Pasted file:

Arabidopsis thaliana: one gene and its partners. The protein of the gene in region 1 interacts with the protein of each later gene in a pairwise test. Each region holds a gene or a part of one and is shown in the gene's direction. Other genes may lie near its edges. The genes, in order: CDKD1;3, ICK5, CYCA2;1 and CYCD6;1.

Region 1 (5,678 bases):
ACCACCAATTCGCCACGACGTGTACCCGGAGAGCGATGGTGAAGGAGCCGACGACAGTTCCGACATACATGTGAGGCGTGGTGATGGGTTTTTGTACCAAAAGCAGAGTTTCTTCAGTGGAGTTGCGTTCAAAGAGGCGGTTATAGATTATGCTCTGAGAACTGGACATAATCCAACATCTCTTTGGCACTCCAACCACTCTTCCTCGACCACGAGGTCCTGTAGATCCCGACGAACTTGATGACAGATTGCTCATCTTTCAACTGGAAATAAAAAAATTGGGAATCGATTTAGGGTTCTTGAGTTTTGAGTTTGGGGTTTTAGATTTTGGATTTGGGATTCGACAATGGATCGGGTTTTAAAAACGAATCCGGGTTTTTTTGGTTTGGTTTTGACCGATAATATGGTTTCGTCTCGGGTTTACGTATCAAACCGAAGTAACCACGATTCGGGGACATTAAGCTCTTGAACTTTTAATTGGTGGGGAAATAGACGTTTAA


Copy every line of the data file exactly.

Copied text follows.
Arabidopsis thaliana: one gene and its partners. The protein of the gene in region 1 interacts with the protein of each later gene in a pairwise test. Each region holds a gene or a part of one and is shown in the gene's direction. Other genes may lie near its edges. The genes, in order: CDKD1;3, ICK5, CYCA2;1 and CYCD6;1.

Region 1 (5,678 bases):
ACCACCAATTCGCCACGACGTGTACCCGGAGAGCGATGGTGAAGGAGCCGACGACAGTTCCGACATACATGTGAGGCGTGGTGATGGGTTTTTGTACCAAAAGCAGAGTTTCTTCAGTGGAGTTGCGTTCAAAGAGGCGGTTATAGATTATGCTCTGAGAACTGGACATAATCCAACATCTCTTTGGCACTCCAACCACTCTTCCTCGACCACGAGGTCCTGTAGATCCCGACGAACTTGATGACAGATTGCTCATCTTTCAACTGGAAATAAAAAAATTGGGAATCGATTTAGGGTTCTTGAGTTTTGAGTTTGGGGTTTTAGATTTTGGATTTGGGATTCGACAATGGATCGGGTTTTAAAAACGAATCCGGGTTTTTTTGGTTTGGTTTTGACCGATAATATGGTTTCGTCTCGGGTTTACGTATCAAACCGAAGTAACCACGATTCGGGGACATTAAGCTCTTGAACTTTTAATTGGTGGGGAAATAGACGTTTAA